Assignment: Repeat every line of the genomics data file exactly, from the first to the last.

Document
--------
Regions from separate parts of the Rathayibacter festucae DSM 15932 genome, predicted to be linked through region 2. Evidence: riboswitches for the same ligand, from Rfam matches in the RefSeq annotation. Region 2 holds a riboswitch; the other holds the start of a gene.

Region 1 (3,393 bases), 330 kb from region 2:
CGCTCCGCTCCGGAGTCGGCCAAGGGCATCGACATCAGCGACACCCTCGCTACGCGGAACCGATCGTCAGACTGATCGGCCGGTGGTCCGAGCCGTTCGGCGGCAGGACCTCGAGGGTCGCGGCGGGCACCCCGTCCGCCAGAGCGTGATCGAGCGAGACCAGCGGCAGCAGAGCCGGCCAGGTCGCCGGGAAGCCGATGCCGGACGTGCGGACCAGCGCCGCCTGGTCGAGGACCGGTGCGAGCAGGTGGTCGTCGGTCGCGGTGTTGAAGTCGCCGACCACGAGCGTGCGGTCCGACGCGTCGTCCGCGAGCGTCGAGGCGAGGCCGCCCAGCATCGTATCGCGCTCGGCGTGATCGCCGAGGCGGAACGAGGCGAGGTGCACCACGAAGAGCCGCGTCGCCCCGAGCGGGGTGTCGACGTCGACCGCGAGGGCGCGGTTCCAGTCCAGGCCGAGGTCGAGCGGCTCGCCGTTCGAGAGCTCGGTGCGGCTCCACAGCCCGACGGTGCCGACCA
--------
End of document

Regions from separate parts of the Rathayibacter festucae DSM 15932 genome, predicted to be linked through region 2. Evidence: riboswitches for the same ligand, from Rfam matches in the RefSeq annotation. Region 2 holds a riboswitch; the other holds the start of a gene.

Region 1 (3,393 bases), 330 kb from region 2:
CGCTCCGCTCCGGAGTCGGCCAAGGGCATCGACATCAGCGACACCCTCGCTACGCGGAACCGATCGTCAGACTGATCGGCCGGTGGTCCGAGCCGTTCGGCGGCAGGACCTCGAGGGTCGCGGCGGGCACCCCGTCCGCCAGAGCGTGATCGAGCGAGACCAGCGGCAGCAGAGCCGGCCAGGTCGCCGGGAAGCCGATGCCGGACGTGCGGACCAGCGCCGCCTGGTCGAGGACCGGTGCGAGCAGGTGGTCGTCGGTCGCGGTGTTGAAGTCGCCGACCACGAGCGTGCGGTCCGACGCGTCGTCCGCGAGCGTCGAGGCGAGGCCGCCCAGCATCGTATCGCGCTCGGCGTGATCGCCGAGGCGGAACGAGGCGAGGTGCACCACGAAGAGCCGCGTCGCCCCGAGCGGGGTGTCGACGTCGACCGCGAGGGCGCGGTTCCAGTCCAGGCCGAGGTCGAGCGGCTCGCCGTTCGAGAGCTCGGTGCGGCTCCACAGCCCGACGGTGCCGACCA